Get yer Derby on…and don’t forget your headdress!

The KENTUCKY DERBY is celebrating its 140th anniversary this Saturday, May 3rd.

Traditions at Churchill Downs will remain the same, and the usual sightings will be present: the garland of roses, the twin spires, “My Old Kentucky Home” being sung, Mint Juleps and, of course, Derby fashion.

From fascinators and “Southern Belle” inspired hats, to sundresses, neckties and khaki suits, the occasion is seemingly as much about the attire as it as about the competition occurring on the track. This isn’t a new phenomenon though, as it appears to date back to the Derby’s origin in 1975 when Colonel M. Lewis Clark Jr., (the founding father of the Kentucky Derby), decided to emulate European races, which married comfort and luxury. 

“For a well-to-do late 19th and early 20th century woman, a day at Churchill Downs, especially on Derby Day was an opportunity to be seen in the latest of fashions.”

In honour of the occasion — mostly because I’ve been to Kentucky — I popped into Goorin Bros. in Yaletown (1188 Hamilton St) to customize my Derby hat. Having never been inside the shop, when I first entered I was unsurprisingly overwhelmed. Hats for men, hats for women, even hats for children. If you asked them to, I’m sure they’d make hats for dogs. It is Yaletown, after all.

Between cultural artifacts and quirky signs, a variety of hat styles paint the walls: Bowlers, Cloche, Floppy hats, Fedoras, Gatsby style hats, Panamas and Fascinators. How does one choose?

Do I want to be flashy? Or keep it simple?
Should I go for a feminine or funky look?
Wide brim or short brim?
Feathers, brooches, ribbons, pins, or flowers? Or everything?

I don’t consider myself a “hat person”, and I expressed that to shopkeeper Amelia upon entering. Sensing my apprehension and witnessing my “hat novice” behaviour, she measured my head, before taking me on a journey through the different styles. Indecisive as I am, I obligingly started trying on the hats that she was handing me. It turns out that hats actually look pretty good on me!

After humming and hawing between two styles, one floppy, one funky, I opted for the latter. Then, it was time to “Derbify” it through customization. With the shop’s broad selection of accessories, I was again overwhelmed. I started grabbing items from the table and handing them to Amelia to see what she could come up with, while secretly reading her facial expression to see if she thought I was being ridiculous. Apparently, there’s no such thing when customizing hats. In fact, sometimes the more ridiculous the better!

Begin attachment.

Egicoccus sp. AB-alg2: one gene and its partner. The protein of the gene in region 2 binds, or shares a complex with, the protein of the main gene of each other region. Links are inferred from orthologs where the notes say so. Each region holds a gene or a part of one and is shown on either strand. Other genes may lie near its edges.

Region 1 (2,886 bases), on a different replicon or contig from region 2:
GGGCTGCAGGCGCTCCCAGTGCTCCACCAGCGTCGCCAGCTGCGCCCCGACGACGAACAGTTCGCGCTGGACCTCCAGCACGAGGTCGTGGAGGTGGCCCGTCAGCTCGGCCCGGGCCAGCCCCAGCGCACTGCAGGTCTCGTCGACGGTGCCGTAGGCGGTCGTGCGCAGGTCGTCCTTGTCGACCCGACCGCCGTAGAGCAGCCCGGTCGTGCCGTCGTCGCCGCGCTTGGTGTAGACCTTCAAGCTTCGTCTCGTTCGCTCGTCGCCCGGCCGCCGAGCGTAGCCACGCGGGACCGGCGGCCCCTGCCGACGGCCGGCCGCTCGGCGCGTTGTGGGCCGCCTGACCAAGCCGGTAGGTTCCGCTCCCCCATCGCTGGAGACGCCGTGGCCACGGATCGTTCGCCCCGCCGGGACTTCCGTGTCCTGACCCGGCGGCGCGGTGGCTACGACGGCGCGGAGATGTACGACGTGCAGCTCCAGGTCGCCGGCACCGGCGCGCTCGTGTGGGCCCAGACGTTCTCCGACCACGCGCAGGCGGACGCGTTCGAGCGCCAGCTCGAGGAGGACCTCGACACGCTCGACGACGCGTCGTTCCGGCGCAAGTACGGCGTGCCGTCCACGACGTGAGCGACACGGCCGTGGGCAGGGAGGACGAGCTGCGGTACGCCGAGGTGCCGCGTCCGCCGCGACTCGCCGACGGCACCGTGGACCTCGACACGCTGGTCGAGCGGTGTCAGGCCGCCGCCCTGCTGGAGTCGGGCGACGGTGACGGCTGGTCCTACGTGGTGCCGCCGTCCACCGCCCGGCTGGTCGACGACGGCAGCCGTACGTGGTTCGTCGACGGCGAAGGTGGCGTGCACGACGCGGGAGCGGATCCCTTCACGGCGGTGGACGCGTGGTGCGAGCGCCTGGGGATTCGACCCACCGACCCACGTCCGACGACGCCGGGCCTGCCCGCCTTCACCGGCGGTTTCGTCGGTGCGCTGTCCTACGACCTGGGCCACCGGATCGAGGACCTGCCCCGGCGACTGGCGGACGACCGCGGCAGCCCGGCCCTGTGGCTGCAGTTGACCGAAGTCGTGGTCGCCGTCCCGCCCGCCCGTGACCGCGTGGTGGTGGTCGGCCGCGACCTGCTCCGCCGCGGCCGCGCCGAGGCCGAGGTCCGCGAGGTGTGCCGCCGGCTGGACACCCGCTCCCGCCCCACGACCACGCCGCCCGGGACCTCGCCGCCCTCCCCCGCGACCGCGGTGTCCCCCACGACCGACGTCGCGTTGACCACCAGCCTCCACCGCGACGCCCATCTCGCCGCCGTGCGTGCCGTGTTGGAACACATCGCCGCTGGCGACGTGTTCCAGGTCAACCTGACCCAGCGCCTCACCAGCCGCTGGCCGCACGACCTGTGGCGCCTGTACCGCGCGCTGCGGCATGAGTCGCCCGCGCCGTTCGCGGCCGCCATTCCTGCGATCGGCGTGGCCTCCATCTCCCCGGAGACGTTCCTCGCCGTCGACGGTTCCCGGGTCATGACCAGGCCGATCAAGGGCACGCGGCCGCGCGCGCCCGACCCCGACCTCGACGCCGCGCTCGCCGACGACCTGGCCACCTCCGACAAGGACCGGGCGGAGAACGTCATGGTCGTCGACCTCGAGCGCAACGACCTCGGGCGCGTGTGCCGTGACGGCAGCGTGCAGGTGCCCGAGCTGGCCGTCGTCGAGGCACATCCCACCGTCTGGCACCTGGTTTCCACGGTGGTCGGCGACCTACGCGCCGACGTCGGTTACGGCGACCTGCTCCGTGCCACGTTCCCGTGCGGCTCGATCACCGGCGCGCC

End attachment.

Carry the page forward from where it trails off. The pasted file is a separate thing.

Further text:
I didn’t go wild and I don’t think my hat reflects exactly who I am, but it certainly has some Derby flair. (Most people buy a dress and create a hat to match their outfit, however, I did it in reverse and will be buying a dress to match my hat.)

While Vancouverites are more about the Deighton Cup in August than they are about the Kentucky Derby, there is no denying that the opportunity to don fancy attire at a party will be seized. Especially if it’s the place to see and be seen.

I haven’t found a ton of Derby events happening around Vancouver, but as I was in the shop customizing my hat, I was told that Goorin Bros. is hosting a party! From 7-10pm the space will transform into a Derby inspired party with live swing music, complimentary libations (Mint Juleps, perhaps?) and, of course, their Derby Collection on display.

For those who prefer to host than be hosted, the Kentucky Derby site offers a “Derby Party Planning Guide” that accommodates every budget. So, get fired up, pull out your best duds, make some party plans and check out the contenders. Based solely on names, I like Uncle Sigh, Big Bazinga, Dance with Fate, and Wicked Strong.

Did you know? Mario Gutierrez, a local jockey who was born in Mexico but who had been training at Hastings Race Course for many years, claimed the win at the 2012 Derby with his horse, “I’ll Have Another”.

—–

WOMEN’S DERBY FASHION OVER THE YEARS

Late 19th Century – Early 20th Century

  • dress with a slimmer bustled silhouette
  • long dress, covering the ankles
  • silks, for warm weather
  • gloves, hat, parasols

1920s

  • dress or a modern suit, complete with a jacket (some fitted, some roomy)
  • hat and gloves

1930s/1940s

  • option of a dress, or formal suit (more popular)

1950s

  • postwar America clothing styles
  • well-dressed women in chic suits
  • skirts fitted to the body or billowed outward with the assistance of a petticoat
  • gloves and hats

mid-to late 1960s

  • rules of 20th century culture thrown out the window
  • increasingly louder, bigger hats
  • loosened grip on hat and glove formality
  • patterns and prints brighter
  • hemlines defiantly raised

1970s and 1980s

  • return to the longer skirt
  • casual attitude of the 1960s remained

1990s to today (Men and Women)

  • frilly dresses, cotton skirts or shorts popular
  • pastel-coloured suits and bold separates still common
  • gloves out of fashion
  • hats tend to get wilder and more expensive every year
  • men wear classic styles of seersucker (slack-tension weave) or khaki suits
  • neckties and bow ties both worn
  • men’s hats are generally solid colours, inspired by the 1920s style

Source: Katherine Veitschegger, Curator of Collections at the Kentucky Derby Museum (more)

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